The Crosscom becomes even more useful when commanding the drones in the game. If you played GRAW, then you'll remember the aerial surveillance drone that gives you a bird's-eye view of the battlefield. You now can have full control over the drone, as well as receive full-screen video of its surveillance feed. All you have to do is select the drone by hitting left or right on the D pad and then hold down the right bumper to receive the feed. In full-screen view, you can move the drone around by using the right joystick, so you can scout ahead of your location easily this way. Just remember that enemies can see the drone too, and they'll open fire on it, so don't let it linger too long in one position.

GRAW 2 will introduce another battlefield utility drone: the Mule. It looks like a miniature armored personnel carrier, but the Mule is probably going to be your best friend in the game. Basically, the Mule is a mobile resupply point, which is capable of rearming you if you're running low on bullets or if you need to swap your assault rifle out for an antitank missile launcher. In addition, the Mule will patch your wounds up so you can get back to full health.

However, the Mule can also be useful in a number of other ways. If you need to scout ahead, you can select the Mule by hitting left or right on the D pad and then give it a movement order by simply pointing to the location and hitting the up button on the D pad or by holding down the right bumper. This gives you a full-screen feed from the Mule's camera, and you can use the joystick to drive it yourself. You can then use the Mule to draw enemy fire and use the camera to locate the source of that fire.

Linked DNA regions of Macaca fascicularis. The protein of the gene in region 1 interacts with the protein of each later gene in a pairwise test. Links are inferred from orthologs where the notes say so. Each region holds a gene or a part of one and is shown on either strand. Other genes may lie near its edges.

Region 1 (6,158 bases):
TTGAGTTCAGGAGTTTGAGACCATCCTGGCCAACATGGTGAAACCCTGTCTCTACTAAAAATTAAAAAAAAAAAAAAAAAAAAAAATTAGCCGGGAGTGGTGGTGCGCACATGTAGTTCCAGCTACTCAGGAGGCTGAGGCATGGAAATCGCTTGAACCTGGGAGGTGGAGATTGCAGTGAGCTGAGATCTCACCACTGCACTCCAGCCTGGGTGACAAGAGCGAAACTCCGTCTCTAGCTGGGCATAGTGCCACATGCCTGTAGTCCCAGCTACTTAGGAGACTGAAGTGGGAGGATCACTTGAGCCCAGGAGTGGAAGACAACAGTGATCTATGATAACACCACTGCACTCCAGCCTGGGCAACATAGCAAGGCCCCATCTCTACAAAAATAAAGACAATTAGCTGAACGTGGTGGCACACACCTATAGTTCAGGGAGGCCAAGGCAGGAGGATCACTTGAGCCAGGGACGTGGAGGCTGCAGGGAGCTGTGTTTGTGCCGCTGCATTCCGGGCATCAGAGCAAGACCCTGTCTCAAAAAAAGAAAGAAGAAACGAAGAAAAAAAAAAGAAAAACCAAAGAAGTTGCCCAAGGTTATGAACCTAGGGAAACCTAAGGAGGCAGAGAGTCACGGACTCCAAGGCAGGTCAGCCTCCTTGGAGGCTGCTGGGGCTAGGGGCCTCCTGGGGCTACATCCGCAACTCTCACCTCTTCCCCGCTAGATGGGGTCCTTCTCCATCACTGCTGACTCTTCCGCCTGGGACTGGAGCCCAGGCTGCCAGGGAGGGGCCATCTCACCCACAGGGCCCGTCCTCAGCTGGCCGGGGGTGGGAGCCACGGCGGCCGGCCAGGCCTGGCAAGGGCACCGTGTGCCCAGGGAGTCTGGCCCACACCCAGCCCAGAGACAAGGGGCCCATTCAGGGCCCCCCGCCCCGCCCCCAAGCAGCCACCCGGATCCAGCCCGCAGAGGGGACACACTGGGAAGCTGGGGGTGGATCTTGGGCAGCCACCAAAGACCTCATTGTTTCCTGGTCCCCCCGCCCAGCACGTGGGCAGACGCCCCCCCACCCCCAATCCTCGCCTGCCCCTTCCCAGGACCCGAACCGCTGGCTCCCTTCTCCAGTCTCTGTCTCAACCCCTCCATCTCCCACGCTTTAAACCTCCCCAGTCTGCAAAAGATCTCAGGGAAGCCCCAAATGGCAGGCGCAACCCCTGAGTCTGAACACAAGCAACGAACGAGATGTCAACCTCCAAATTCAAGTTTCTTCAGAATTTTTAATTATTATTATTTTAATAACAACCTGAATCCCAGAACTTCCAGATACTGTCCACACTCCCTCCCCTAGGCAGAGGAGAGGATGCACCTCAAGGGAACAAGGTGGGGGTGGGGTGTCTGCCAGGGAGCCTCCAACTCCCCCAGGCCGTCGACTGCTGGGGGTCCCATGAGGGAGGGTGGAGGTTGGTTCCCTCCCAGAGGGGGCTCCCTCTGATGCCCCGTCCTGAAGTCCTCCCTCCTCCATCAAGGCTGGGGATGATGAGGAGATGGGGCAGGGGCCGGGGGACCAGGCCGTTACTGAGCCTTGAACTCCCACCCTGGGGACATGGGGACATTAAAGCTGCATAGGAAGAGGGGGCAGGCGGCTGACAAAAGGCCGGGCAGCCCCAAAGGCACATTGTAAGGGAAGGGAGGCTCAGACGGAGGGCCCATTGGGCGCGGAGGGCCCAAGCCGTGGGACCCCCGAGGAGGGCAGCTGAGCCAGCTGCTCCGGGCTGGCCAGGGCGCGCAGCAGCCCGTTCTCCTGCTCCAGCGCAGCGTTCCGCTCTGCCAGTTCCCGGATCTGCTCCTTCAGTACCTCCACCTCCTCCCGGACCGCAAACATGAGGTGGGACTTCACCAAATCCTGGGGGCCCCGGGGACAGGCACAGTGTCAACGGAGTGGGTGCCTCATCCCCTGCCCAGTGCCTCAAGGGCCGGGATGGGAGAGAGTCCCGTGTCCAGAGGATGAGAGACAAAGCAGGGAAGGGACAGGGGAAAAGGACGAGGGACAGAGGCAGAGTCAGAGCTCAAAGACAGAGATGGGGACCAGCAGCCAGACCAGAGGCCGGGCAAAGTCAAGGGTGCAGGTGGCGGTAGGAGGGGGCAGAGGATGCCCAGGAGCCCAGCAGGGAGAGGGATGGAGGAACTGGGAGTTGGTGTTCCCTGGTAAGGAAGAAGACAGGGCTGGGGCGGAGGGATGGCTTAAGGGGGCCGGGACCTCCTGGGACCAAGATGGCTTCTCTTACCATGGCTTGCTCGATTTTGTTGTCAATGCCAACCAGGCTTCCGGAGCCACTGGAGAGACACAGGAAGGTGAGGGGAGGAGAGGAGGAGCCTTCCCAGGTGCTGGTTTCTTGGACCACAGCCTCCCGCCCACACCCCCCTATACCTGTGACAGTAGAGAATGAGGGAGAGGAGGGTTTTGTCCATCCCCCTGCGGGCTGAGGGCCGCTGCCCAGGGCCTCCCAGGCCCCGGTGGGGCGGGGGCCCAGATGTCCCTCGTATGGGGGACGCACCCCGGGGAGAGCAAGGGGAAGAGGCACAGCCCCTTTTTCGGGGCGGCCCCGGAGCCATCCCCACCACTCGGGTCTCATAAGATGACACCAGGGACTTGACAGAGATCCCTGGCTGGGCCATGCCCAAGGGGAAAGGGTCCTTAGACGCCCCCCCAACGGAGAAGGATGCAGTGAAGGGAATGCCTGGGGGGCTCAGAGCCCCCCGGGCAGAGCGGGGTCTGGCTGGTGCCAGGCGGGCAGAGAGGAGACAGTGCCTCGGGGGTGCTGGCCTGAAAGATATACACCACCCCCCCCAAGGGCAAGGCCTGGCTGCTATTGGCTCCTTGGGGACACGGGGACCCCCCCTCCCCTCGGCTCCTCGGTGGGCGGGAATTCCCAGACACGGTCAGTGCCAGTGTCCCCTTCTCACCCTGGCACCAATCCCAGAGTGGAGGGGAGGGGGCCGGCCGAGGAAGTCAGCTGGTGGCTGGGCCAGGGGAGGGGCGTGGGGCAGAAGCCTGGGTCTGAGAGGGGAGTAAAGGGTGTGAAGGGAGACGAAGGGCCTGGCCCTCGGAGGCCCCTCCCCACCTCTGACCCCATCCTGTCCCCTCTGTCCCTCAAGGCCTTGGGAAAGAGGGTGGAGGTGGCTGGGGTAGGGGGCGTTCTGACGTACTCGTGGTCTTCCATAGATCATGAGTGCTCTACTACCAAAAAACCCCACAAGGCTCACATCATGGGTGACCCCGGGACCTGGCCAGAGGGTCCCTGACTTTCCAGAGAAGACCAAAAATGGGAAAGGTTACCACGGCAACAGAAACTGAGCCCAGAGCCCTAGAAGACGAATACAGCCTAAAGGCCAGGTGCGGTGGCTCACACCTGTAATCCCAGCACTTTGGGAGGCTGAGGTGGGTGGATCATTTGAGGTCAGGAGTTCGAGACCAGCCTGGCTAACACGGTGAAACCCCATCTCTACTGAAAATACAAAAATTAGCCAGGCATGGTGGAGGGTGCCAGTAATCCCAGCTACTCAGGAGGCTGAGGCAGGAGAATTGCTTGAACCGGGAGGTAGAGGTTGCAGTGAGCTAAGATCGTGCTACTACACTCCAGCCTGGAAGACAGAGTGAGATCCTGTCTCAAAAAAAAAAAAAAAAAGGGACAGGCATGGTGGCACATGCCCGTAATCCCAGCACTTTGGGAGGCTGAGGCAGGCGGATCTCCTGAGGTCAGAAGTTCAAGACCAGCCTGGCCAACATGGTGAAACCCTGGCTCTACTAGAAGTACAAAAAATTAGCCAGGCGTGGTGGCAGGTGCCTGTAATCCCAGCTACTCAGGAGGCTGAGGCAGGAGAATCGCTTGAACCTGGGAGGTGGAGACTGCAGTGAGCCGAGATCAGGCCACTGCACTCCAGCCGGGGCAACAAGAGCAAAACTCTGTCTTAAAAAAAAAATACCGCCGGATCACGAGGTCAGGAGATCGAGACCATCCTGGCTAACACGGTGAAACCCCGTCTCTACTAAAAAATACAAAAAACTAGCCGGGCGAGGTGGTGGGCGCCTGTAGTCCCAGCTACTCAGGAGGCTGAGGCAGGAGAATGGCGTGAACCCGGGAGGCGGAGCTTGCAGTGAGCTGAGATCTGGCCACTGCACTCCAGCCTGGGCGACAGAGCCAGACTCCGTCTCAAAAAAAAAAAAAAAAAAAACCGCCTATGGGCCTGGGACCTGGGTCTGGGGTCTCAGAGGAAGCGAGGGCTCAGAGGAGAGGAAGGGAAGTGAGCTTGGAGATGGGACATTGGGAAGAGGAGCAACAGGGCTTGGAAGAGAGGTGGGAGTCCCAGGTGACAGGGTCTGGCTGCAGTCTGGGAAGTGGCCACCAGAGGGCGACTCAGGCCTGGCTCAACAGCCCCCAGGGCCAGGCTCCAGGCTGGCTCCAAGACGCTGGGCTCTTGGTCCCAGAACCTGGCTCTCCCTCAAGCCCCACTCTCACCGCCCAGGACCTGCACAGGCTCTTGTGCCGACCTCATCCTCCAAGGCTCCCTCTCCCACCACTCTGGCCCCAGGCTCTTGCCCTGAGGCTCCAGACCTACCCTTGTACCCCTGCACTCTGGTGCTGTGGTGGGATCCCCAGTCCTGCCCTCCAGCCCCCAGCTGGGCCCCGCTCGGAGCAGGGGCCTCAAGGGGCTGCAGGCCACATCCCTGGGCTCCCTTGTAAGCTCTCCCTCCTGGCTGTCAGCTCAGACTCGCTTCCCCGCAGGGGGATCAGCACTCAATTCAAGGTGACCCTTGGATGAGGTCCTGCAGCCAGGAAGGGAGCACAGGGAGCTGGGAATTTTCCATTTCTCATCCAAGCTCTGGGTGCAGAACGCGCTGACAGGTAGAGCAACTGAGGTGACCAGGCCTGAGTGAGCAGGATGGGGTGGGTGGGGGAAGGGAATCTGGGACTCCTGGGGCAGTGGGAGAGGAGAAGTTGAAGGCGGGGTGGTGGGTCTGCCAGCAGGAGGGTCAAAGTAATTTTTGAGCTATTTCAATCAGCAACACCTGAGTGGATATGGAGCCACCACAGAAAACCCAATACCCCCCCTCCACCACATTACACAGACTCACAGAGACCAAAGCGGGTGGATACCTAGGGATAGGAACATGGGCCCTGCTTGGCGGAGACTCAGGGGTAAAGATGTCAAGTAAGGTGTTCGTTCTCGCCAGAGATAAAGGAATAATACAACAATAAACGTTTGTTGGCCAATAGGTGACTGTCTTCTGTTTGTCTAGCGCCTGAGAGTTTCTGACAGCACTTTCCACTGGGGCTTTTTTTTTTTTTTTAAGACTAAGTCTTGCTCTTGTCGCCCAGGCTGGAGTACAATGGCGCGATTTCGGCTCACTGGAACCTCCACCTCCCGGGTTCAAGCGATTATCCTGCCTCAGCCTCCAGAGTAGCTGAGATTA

Another cool aspect of the Mule is that you can use it as mobile moving cover. Let's say that you need to cross an open expanse under heavy fire. If you order the Mule to move ahead while you stick behind it, it'll shield you from the bullets. But you need to be careful because while the Mule is armored, it's not invulnerable, and we lost our Mule after letting it take too much damage.

You'll also be able to use the Crosscom when it comes to larger vehicles, such as a Bradley fighting vehicle, but you won't be able to control those directly. However, you can use the full-screen video feed to see what the vehicle commander sees, and this is useful for designating targets or scanning the battlefield from a relatively safe position. And like in the first game, you can still give general movement orders to vehicles, so if you're working in conjunction with an M1 tank crew, you can tell the tank to halt while you clear the area of antitank missile-armed infantry.

You can now get a live feed from the surveillance drone of the battle, which is sort of like a bird of prey looking for a victim.
You can now get a live feed from the surveillance drone of the battle, which is sort of like a bird of prey looking for a victim.

The new Crosscom system represents a significant improvement in GRAW 2 because you'll be able to use it to think and act more tactically than before. The positioning of your soldiers is now important because they become remote cameras from which you can observe and direct the action. However, it also looks cool because the video feed looks like the action is being captured by a combat cameraman. The game takes a few liberties in that regard--a "phantom" camera usually shows you a third-person view of your soldiers--but it's a nice cinematic effect nonetheless. You'll be able to check it out for yourself when Ghost Recon Advanced Warfighter 2 ships next month.

Stay tuned for a look at the other specific new features in GRAW 2 in the coming weeks